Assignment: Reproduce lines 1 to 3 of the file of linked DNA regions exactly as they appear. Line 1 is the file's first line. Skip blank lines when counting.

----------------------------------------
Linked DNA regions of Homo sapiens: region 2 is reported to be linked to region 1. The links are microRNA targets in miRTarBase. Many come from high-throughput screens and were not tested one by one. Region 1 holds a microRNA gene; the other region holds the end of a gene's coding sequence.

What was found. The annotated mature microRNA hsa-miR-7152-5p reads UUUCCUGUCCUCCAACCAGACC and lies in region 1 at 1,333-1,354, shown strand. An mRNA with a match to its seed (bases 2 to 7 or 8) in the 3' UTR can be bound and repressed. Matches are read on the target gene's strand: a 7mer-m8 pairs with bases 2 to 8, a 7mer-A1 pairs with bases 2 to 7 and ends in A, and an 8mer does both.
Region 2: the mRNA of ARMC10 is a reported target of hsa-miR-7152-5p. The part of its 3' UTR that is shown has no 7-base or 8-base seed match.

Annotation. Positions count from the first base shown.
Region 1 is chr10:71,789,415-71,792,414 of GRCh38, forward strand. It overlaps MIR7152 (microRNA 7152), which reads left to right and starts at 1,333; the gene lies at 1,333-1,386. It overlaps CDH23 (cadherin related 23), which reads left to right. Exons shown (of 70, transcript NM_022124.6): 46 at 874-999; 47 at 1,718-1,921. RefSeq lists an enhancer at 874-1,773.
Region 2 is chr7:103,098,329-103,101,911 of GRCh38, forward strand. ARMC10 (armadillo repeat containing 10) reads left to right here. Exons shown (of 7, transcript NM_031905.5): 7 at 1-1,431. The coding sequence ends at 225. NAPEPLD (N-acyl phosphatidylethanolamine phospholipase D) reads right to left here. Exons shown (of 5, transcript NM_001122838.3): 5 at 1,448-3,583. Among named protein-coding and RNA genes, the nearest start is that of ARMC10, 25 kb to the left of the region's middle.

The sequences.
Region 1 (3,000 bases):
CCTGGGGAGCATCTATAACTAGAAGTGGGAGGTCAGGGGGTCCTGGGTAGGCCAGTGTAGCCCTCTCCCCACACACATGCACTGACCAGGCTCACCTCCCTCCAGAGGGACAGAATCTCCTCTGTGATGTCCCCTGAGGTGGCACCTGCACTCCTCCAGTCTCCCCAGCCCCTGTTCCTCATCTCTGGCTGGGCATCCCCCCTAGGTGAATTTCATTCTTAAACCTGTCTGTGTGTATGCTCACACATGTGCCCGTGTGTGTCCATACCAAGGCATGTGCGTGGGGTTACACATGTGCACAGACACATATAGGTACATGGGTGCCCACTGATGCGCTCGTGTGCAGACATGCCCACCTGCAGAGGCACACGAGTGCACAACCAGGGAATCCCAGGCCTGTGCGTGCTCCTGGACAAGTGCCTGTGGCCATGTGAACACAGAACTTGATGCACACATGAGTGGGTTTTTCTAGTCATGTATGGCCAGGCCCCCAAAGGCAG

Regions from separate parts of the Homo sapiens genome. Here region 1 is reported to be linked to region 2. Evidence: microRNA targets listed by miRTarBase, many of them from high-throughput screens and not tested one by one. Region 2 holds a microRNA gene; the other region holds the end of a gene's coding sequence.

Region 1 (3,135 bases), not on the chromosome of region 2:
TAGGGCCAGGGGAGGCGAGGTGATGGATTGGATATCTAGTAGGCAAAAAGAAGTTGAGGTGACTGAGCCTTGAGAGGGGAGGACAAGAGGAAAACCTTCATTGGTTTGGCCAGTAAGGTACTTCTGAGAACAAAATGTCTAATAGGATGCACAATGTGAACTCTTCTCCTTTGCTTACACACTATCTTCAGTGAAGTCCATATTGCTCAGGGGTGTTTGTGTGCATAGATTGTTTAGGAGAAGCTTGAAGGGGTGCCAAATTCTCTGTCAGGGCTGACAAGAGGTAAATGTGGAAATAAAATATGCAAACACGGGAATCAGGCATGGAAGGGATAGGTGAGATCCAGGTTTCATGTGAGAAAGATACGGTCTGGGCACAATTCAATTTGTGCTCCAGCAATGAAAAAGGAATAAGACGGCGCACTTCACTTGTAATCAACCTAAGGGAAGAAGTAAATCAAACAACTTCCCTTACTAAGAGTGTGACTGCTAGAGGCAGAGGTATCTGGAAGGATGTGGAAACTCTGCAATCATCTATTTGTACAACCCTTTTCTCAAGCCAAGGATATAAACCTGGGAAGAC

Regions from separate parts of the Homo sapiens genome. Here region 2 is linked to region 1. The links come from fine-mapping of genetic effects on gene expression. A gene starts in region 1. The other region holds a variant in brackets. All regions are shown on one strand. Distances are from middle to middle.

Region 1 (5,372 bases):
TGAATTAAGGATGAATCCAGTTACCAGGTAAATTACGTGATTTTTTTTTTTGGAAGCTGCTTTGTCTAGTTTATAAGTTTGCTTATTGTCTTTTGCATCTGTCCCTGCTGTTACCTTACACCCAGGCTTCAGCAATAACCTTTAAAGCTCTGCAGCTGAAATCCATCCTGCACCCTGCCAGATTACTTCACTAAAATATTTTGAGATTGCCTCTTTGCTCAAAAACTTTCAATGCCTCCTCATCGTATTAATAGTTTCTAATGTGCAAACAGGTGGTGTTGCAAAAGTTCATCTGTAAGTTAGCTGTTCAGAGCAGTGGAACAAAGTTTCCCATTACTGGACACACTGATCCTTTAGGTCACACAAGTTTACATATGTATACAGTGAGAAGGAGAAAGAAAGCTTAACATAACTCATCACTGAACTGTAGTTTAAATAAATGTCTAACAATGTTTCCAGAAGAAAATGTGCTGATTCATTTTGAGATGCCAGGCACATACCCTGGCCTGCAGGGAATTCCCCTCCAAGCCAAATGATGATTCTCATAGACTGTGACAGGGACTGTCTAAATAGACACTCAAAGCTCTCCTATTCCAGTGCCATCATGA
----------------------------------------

Linked DNA regions of Homo sapiens: region 2 is reported to be linked to region 1. The links are microRNA targets in miRTarBase. Many come from high-throughput screens and were not tested one by one. Region 1 holds a microRNA gene; the other region holds the end of a gene's coding sequence.

What was found. The annotated mature microRNA hsa-miR-7152-5p reads UUUCCUGUCCUCCAACCAGACC and lies in region 1 at 1,333-1,354, shown strand. An mRNA with a match to its seed (bases 2 to 7 or 8) in the 3' UTR can be bound and repressed. Matches are read on the target gene's strand: a 7mer-m8 pairs with bases 2 to 8, a 7mer-A1 pairs with bases 2 to 7 and ends in A, and an 8mer does both.
Region 2: the mRNA of ARMC10 is a reported target of hsa-miR-7152-5p. The part of its 3' UTR that is shown has no 7-base or 8-base seed match.